Neural circuits are formed with great precision during development. Accumulated evidence over the past three decades has demonstrated that growing axons are navigated toward their targets by the combined actions of attractants and repellents together with their receptors. It has long been known that proteoglycans, glycosylated proteins possessing covalently attached glycosaminoglycans, play a critical role in axon guidance; however, the molecular mechanisms by which proteoglycans regulate axon behaviors remain largely unknown. Glycosaminoglycans such as heparan sulfate and chondroitin sulfate are large linear polysaccharides composed of repeating disaccharide units that are highly modified by specific sulfation and epimerization. Recent biochemical and molecular biological studies have identified the enzymes that are involved in the biosynthesis of glycosaminoglycans. Interestingly, many mutants lacking glycosaminoglycan-synthesizing enzymes or proteoglycans in several model organisms show defects in specific nerve tract formation. In parallel, detailed biochemical studies have identified the molecular interactions between axon guidance molecules and glycosaminoglycans that have specific modification in their sugar chains. This review summarizes the structure and function of axon guidance molecules and glycosaminoglycans, and then tries to combine the knowledge from these studies to understand the role of proteoglycans from a new vantage point. Deciphering the sugar code is important for understanding the complicated nature of proteoglycans in axon guidance.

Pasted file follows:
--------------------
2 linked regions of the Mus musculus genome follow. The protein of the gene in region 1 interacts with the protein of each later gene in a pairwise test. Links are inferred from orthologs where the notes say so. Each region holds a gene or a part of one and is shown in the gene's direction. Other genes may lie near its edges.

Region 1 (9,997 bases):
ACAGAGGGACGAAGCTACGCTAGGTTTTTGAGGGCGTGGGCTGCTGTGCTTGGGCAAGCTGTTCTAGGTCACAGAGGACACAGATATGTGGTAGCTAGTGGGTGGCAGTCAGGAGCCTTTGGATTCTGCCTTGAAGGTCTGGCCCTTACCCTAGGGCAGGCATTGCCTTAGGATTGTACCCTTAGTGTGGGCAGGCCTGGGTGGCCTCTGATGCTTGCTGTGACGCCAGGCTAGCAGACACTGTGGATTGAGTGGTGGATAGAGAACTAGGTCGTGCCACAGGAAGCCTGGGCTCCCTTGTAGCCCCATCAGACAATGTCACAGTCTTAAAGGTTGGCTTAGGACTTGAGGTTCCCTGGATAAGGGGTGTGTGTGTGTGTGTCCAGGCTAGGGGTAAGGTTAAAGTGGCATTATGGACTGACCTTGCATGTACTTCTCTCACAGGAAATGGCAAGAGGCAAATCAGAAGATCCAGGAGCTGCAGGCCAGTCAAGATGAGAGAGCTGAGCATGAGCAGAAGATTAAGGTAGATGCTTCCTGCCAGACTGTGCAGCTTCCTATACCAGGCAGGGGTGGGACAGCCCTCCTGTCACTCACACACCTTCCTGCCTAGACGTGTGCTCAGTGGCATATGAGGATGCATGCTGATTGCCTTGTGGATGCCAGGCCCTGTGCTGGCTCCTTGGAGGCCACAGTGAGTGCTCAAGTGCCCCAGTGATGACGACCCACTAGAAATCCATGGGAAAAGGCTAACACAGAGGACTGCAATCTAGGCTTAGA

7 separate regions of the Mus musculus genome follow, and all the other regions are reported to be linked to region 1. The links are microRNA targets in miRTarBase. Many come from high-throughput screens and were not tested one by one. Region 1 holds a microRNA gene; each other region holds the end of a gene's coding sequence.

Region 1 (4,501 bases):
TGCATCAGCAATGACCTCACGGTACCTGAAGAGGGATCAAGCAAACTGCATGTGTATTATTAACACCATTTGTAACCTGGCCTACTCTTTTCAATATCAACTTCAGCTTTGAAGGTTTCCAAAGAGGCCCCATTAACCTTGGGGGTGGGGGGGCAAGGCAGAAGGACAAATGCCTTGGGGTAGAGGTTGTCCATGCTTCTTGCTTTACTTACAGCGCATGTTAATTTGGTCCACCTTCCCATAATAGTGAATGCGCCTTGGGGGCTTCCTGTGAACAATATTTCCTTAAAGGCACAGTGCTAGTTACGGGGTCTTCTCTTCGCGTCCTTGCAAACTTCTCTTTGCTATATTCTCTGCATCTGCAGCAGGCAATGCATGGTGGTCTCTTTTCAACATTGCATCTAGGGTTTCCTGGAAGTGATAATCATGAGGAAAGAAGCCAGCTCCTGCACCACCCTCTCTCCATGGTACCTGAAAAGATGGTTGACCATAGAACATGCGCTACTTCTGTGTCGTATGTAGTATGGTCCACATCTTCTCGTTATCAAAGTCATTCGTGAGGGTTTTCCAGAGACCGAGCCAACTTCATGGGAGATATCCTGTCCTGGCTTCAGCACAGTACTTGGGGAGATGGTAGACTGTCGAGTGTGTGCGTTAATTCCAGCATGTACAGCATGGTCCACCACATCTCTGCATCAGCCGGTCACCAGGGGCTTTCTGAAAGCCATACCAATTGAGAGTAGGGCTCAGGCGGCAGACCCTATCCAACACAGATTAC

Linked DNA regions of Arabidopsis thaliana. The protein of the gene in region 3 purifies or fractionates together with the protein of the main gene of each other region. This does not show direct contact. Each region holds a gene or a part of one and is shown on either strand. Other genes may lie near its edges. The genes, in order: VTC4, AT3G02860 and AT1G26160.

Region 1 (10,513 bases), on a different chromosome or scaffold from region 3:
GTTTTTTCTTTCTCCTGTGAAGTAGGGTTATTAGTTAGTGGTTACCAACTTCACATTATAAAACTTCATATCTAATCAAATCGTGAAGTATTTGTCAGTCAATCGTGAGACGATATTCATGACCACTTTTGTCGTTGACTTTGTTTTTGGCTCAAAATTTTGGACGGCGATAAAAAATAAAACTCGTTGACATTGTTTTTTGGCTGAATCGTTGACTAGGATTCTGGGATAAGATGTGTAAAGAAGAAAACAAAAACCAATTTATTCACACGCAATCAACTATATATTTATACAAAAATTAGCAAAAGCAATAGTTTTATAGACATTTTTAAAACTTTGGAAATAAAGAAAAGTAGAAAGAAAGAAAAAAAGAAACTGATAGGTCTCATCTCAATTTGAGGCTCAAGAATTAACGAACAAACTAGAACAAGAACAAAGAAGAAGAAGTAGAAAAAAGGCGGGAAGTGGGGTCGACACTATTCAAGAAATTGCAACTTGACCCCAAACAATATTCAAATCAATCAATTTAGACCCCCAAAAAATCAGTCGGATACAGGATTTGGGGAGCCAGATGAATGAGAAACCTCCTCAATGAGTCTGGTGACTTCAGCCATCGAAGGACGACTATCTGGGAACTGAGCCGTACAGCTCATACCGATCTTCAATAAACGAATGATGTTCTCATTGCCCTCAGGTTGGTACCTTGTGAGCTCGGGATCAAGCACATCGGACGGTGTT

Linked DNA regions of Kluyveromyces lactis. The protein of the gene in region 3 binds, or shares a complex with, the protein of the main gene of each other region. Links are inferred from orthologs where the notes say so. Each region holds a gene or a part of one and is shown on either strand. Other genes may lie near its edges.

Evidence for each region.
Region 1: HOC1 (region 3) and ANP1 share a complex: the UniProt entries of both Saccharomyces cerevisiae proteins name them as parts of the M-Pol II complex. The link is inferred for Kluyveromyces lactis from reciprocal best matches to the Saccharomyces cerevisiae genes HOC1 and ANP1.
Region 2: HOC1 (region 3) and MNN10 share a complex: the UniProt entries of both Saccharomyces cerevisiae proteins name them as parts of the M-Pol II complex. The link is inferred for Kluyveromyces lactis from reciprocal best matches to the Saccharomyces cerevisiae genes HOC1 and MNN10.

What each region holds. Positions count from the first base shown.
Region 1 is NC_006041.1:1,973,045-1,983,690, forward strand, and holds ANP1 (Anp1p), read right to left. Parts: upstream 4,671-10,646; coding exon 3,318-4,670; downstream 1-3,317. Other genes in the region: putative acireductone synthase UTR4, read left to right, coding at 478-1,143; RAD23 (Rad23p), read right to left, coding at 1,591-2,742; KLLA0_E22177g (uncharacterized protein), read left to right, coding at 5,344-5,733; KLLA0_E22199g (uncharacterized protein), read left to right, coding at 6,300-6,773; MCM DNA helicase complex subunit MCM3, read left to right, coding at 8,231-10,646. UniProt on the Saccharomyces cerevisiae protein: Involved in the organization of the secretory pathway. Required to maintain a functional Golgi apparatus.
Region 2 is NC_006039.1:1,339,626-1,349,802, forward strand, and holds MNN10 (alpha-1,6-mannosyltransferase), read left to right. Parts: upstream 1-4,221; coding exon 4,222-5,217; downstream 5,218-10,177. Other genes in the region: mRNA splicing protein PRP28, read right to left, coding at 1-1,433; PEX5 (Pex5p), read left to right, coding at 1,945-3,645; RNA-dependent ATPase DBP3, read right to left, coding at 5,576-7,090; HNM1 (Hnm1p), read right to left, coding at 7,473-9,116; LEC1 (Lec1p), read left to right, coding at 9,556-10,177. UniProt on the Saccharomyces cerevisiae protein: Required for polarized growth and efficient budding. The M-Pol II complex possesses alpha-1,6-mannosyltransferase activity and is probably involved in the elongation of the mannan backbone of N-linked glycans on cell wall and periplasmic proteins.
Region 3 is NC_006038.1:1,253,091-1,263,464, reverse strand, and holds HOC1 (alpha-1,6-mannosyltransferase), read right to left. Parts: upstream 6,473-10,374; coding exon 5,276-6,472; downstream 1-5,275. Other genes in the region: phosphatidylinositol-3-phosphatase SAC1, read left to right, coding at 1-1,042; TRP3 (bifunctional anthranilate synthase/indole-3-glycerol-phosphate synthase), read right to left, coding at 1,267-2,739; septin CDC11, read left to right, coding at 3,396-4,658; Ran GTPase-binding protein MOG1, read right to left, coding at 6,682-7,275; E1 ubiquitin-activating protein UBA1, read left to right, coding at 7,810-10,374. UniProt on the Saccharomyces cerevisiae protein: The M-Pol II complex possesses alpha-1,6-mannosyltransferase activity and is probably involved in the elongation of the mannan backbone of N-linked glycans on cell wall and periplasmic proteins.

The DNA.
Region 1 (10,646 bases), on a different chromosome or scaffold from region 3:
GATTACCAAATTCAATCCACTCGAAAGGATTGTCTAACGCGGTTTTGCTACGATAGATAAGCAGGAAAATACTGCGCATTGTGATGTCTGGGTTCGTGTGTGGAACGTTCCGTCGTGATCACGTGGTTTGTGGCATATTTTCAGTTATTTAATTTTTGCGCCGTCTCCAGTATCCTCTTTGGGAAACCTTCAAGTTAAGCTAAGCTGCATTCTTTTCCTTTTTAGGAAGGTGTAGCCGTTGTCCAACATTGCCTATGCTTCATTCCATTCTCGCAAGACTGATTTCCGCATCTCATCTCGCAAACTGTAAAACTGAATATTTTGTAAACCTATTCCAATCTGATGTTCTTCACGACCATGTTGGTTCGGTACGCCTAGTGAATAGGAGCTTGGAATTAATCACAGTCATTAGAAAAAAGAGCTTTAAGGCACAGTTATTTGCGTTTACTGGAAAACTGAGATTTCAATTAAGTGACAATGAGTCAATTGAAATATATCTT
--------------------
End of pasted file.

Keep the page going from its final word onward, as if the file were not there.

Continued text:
Neural circuits are formed by the combined actions of axon guidance molecules. Proteoglycans play critical roles in regulating axon guidance through the interaction between signaling molecules and glycosaminoglycan chains attached to the core protein. This paper summarizes the structure and functions of axon guidance molecules and glycosaminoglycans and reviews the molecular mechanisms by which proteoglycans regulate axon guidance from a new vantage point.